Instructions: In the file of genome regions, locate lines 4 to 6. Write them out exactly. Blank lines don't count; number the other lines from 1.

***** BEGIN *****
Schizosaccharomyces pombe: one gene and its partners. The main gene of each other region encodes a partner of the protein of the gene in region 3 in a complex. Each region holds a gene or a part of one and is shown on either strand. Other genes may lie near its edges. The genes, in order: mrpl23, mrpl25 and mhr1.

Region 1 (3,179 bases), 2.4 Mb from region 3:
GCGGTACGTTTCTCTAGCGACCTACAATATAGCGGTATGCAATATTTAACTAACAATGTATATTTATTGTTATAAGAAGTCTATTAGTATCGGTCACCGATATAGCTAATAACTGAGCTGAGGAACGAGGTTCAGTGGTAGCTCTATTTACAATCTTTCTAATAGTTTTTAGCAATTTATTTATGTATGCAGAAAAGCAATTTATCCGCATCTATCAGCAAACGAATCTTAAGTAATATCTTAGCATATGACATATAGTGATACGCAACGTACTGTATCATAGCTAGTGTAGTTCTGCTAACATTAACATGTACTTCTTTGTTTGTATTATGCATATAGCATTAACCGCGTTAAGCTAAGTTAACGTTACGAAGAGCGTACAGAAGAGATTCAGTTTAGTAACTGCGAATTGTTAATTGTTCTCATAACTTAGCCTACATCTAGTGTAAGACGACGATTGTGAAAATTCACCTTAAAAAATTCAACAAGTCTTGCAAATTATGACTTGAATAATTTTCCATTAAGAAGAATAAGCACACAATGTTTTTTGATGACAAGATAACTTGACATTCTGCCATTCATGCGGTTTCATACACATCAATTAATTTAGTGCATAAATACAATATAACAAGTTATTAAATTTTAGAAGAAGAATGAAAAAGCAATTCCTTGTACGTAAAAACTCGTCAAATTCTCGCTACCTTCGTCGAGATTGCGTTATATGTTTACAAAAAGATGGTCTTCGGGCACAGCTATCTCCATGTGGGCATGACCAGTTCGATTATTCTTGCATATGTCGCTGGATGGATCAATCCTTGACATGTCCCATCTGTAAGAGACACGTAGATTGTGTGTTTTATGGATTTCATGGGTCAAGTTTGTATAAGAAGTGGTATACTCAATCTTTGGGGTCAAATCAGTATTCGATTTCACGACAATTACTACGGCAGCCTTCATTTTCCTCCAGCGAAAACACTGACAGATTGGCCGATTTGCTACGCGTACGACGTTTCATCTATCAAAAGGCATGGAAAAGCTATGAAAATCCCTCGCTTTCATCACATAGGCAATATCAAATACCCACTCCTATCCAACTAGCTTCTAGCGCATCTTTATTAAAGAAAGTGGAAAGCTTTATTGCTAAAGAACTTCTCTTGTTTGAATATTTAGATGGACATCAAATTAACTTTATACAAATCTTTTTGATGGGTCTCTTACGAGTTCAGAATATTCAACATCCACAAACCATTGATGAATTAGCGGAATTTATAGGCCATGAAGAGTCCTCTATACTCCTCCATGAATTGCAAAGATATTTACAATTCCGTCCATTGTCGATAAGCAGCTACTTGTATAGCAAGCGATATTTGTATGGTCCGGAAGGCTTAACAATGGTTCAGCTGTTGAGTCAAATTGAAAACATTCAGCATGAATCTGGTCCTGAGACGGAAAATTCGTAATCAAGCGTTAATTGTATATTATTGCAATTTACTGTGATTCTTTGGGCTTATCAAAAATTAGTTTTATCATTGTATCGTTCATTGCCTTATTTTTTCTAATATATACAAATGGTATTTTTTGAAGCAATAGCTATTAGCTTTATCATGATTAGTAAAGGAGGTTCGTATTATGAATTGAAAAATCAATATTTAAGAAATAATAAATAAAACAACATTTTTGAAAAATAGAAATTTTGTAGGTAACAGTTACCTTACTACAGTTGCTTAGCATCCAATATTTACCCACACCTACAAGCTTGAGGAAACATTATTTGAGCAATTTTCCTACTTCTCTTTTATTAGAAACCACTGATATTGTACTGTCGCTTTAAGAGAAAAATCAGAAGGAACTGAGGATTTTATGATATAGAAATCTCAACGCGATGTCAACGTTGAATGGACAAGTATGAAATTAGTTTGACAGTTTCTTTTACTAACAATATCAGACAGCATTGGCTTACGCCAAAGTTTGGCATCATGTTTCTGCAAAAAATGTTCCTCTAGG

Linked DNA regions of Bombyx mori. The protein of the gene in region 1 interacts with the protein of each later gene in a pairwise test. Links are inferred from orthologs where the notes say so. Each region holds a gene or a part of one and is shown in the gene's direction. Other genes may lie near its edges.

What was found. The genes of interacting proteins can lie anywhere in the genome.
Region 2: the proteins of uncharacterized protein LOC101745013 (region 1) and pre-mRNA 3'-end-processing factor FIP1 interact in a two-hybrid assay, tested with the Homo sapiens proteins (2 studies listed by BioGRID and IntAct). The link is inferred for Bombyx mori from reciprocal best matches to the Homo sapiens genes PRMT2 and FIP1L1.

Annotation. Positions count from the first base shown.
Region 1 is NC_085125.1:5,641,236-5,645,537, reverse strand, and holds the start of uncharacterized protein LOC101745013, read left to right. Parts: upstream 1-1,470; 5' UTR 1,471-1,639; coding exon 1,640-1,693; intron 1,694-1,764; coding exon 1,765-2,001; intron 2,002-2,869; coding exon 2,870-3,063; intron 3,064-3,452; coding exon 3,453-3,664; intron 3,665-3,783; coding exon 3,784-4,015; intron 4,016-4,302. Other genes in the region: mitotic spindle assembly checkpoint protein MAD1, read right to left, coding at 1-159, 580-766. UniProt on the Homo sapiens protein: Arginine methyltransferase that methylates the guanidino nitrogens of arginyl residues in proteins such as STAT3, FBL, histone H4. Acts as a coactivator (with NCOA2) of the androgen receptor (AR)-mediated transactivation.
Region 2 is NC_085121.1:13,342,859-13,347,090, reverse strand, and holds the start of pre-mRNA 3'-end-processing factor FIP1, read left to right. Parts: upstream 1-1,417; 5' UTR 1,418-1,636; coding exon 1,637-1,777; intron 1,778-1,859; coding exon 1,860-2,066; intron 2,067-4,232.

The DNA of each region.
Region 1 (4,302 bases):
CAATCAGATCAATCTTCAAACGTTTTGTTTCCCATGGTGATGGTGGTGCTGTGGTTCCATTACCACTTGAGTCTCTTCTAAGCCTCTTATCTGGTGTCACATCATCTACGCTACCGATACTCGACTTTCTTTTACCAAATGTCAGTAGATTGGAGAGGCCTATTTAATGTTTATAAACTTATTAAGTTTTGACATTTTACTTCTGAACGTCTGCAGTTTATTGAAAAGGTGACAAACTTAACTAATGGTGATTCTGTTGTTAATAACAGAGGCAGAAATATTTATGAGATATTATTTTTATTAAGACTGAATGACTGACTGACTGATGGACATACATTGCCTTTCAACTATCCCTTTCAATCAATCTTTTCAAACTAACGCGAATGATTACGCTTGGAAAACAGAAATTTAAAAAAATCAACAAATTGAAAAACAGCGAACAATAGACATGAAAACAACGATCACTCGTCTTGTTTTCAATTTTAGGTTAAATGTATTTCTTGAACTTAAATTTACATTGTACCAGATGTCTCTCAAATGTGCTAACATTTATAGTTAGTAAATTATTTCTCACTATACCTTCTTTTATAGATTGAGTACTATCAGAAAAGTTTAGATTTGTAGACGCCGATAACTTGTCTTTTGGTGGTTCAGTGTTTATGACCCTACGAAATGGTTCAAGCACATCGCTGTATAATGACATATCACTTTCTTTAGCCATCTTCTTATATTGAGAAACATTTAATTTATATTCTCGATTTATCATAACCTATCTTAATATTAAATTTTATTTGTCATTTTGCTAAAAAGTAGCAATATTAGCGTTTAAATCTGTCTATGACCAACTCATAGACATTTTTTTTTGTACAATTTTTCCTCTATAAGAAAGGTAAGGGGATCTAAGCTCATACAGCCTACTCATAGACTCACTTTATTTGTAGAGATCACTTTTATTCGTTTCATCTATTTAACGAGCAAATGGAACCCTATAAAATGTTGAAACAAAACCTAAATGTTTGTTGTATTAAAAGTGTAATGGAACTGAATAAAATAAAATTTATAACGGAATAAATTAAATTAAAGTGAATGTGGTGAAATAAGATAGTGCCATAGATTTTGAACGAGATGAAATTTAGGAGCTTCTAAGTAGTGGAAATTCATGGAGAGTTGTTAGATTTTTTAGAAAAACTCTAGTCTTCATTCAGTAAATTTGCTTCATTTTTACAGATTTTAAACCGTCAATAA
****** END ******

Linked DNA regions of Bombyx mori. The protein of the gene in region 1 interacts with the protein of each later gene in a pairwise test. Links are inferred from orthologs where the notes say so. Each region holds a gene or a part of one and is shown in the gene's direction. Other genes may lie near its edges.

What was found. The genes of interacting proteins can lie anywhere in the genome.
Region 2: the proteins of uncharacterized protein LOC101745013 (region 1) and pre-mRNA 3'-end-processing factor FIP1 interact in a two-hybrid assay, tested with the Homo sapiens proteins (2 studies listed by BioGRID and IntAct). The link is inferred for Bombyx mori from reciprocal best matches to the Homo sapiens genes PRMT2 and FIP1L1.